Nausea on a plate

Salmonella can survive a spin in the microwave. It's enough to make you ill, says Bernard Dixon
Click to follow
The Independent Online
Public health workers in Cardiff have called attention to the danger that food-poisoning bacteria can survive inadequate microwave cooking. The warning by Meirion Evans and his colleagues appears in their report in Epidemiology and Infection of a food-poisoning outbreak caused by Salmonella enteriditis in a savoury rice dish that had not been properly microwaved. Several people became ill after eating a buffet meal prepared at one of their homes.

S. enteritidis infections began to increase worldwide in the late Seventies. During the late Eighties, scientists realised that part of this rise was attributable to the contamination of hens' eggs, and it was as a result of publicly exaggerating the size of the problem, just before Christmas 1988, that the Health Minister Edwina Currie was forced to resign.

The warning from Cardiff is timely, since sales of prepared meals for microwaving have gone up dramatically over recent years. In future, any danger of infection from such foods may be eliminated entirely by so-called "smart" microwave ovens, now coming on to the market, which guarantee thorough cooking. But for the moment a risk remains whenever users fail to follow the precise instructions that accompany ovens and particular food products and recipes.

In the Cardiff incident, the host and at least five of her six guests developed diarrhoea, abdominal pains, fever and headache the day after eating a dinner consisting of cheese and onion quiche, a savoury rice dish, potato salad, green salad, vegetarian sausage, strawberry mousse and chocolate cake. Three of the victims also had bouts of vomiting.

Mr Evans, of the South Glamorgan Health Authority, investigated the outbreak together with colleagues from Cardiff Public Health Laboratory and Cardiff Environmental Services. To determine exactly what the diners had eaten, they used questionnaires, which all but one of the seven people completed. The investigators also obtained samples of faeces from four of the individuals.

Tests on the only two food items still available showed that the rice dish, eaten by all six of those who became ill, contained S. enteritidis, a well-known cause of food poisoning. The quiche contained S. enteritidis, too, but only at a very low level which was probably a result of contamination from the rice dish. The four samples of faeces also carried S. enteriditis and not only the same microbe but exactly the same strain of that microbe.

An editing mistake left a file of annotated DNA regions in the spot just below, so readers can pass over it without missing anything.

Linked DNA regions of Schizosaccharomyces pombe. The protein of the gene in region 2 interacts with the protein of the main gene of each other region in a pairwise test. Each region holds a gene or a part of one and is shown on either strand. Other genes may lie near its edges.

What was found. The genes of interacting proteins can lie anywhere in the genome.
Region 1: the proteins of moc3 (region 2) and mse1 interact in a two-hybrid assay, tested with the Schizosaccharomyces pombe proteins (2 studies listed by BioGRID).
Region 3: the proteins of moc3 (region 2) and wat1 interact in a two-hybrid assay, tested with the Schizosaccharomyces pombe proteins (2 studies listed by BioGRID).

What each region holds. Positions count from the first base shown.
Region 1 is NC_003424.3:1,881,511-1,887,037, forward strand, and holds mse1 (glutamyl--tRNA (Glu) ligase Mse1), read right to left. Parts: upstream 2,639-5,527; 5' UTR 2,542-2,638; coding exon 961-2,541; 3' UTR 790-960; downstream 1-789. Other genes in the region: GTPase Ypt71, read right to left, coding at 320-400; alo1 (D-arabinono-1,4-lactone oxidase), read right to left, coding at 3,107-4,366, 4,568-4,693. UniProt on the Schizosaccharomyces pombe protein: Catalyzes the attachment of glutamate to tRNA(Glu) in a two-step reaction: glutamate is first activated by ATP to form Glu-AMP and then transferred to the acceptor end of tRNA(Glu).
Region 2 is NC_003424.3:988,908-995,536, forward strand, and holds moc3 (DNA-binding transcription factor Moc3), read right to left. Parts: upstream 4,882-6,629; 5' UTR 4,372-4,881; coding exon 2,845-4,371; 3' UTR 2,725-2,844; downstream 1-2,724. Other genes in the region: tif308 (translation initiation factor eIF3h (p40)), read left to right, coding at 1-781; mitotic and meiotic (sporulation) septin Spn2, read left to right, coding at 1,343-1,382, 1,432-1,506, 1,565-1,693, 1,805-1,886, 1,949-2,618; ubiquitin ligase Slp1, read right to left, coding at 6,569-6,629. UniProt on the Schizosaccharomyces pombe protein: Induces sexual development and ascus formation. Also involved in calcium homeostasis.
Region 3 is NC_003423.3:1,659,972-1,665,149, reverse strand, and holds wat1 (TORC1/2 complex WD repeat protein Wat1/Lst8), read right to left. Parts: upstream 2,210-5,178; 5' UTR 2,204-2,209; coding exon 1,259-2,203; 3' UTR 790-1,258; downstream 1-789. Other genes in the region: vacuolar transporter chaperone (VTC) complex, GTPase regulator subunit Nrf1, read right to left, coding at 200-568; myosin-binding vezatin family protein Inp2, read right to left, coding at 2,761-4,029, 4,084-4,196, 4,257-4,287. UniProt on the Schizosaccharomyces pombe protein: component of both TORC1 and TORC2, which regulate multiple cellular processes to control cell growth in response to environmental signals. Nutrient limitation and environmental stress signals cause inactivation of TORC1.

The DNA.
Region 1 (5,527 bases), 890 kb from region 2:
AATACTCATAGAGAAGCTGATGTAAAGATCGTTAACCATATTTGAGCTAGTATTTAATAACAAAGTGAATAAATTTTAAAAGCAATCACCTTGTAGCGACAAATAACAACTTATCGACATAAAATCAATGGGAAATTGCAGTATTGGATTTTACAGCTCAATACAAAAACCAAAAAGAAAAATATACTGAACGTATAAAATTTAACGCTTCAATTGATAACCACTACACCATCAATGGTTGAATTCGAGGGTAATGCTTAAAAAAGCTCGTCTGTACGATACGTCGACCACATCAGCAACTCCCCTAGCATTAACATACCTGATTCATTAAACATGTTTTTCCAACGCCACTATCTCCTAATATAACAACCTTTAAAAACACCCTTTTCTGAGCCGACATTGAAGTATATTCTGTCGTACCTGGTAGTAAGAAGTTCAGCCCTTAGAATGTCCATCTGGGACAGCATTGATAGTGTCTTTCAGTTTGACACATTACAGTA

These findings heavily implicated the rice dish as the cause of the outbreak. But Mr Evans and his colleagues were unable to discover how it, in turn, had become infected. One possibility was that the S. enteritidis had come from the host, who had prepared the dinner. This seemed extremely unlikely, however, as she did not become ill until the day after the meal, in common with her guests. Of the three most common carriers of S. enteritidis, no poultry or meat were served at the meal. The third potential source, eggs, did fall under suspicion because two raw eggs had been used to make the rice dish. However, tests on the remainder of the pack of six were negative.

But why had the heat of the microwaving not destroyed the bacteria, whatever their origin? The host had cooked the rice dish, composed of rice, raw eggs, grated carrot, cheese and curry powder, in a 500Watt oven for five minutes on a rotating turntable. The investigators believe this may not have been sufficient to sterilise it. "This incident was almost certainly a consequence of inadequate microwave cooking, either due to uneven heating of the rice dish or to insufficient duration of cooking," they conclude.

Microwave ovens can undoubtedly produce temperatures similar to those achieved by traditional cooking. However, there is a possibility that disease-causing microbes will survive in "cold spots" inside the food, unless users follow the manufacturer's instructions rigorously. One previous study of chicken contaminated with S. typhimurium showed that five out of nine samples cooked in a microwave still contained the living bacteria. But none of nine samples cooked in the conventional way remained infected. Similar research has demonstrated that localised concentrations of another food poisoning bacterium, Listeria monocytogenes, can survive in broth and on chicken skin even when a relatively high temperature is reached overall.

The food poisoning outbreak in Cardiff underscores the lessons of another incident, reported last year, in which microwave cooking was also implicated. Shortly after a community picnic in Juneau, Alaska, several people developed gastrointestinal symptoms as a result of S. typhimurium infection which originated in roast pork. Of 60 of those attending the picnic who took leftover food home later, 30 ate some of the roast pork after reheating it. Ten of these people used a microwave oven and all became ill. Yet not one of the 20 of those who warmed up the meat in a conventional oven or saucepan suffered any symptoms.

The "smart" microwave ovens that are now appearing in the shops should obviate these problems entirely because they monitor the steam generated when food is cooking and ensure the correct temperature and time accordingly. For those without such sophisticated technology, Mr Evans and his co-investigators have a straightfoward message: "All microwave oven users need to be aware of the importance of carefully following the standard recipe or food product instructions when heating food. If no instructions are available, food should be heated until piping hot and, to ensure it has attained an even temperature, stirred carefully during heating (where possible) and allowed standing time after cooking."

Comments